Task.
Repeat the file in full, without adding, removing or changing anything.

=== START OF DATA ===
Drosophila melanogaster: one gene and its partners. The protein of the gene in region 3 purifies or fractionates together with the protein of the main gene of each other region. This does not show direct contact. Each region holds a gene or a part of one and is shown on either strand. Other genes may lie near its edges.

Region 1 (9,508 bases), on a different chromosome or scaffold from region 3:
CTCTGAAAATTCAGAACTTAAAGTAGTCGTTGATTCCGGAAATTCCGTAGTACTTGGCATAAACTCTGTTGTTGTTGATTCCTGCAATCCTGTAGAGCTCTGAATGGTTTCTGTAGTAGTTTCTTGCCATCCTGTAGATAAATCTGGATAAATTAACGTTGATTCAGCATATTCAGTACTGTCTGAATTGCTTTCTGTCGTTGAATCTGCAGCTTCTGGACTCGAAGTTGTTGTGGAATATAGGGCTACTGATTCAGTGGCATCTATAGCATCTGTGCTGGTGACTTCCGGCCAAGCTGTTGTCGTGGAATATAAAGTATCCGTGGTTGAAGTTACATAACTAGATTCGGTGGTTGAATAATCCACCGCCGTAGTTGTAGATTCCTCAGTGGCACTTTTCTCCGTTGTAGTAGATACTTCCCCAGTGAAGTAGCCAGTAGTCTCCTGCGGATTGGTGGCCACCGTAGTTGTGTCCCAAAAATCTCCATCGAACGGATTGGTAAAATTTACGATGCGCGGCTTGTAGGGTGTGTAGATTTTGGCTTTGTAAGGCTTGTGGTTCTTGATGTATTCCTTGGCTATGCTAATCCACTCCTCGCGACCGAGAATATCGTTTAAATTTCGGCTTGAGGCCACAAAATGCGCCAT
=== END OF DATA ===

Drosophila melanogaster: one gene and its partners. The protein of the gene in region 3 purifies or fractionates together with the protein of the main gene of each other region. This does not show direct contact. Each region holds a gene or a part of one and is shown on either strand. Other genes may lie near its edges.

Region 1 (9,508 bases), on a different chromosome or scaffold from region 3:
CTCTGAAAATTCAGAACTTAAAGTAGTCGTTGATTCCGGAAATTCCGTAGTACTTGGCATAAACTCTGTTGTTGTTGATTCCTGCAATCCTGTAGAGCTCTGAATGGTTTCTGTAGTAGTTTCTTGCCATCCTGTAGATAAATCTGGATAAATTAACGTTGATTCAGCATATTCAGTACTGTCTGAATTGCTTTCTGTCGTTGAATCTGCAGCTTCTGGACTCGAAGTTGTTGTGGAATATAGGGCTACTGATTCAGTGGCATCTATAGCATCTGTGCTGGTGACTTCCGGCCAAGCTGTTGTCGTGGAATATAAAGTATCCGTGGTTGAAGTTACATAACTAGATTCGGTGGTTGAATAATCCACCGCCGTAGTTGTAGATTCCTCAGTGGCACTTTTCTCCGTTGTAGTAGATACTTCCCCAGTGAAGTAGCCAGTAGTCTCCTGCGGATTGGTGGCCACCGTAGTTGTGTCCCAAAAATCTCCATCGAACGGATTGGTAAAATTTACGATGCGCGGCTTGTAGGGTGTGTAGATTTTGGCTTTGTAAGGCTTGTGGTTCTTGATGTATTCCTTGGCTATGCTAATCCACTCCTCGCGACCGAGAATATCGTTTAAATTTCGGCTTGAGGCCACAAAATGCGCCAT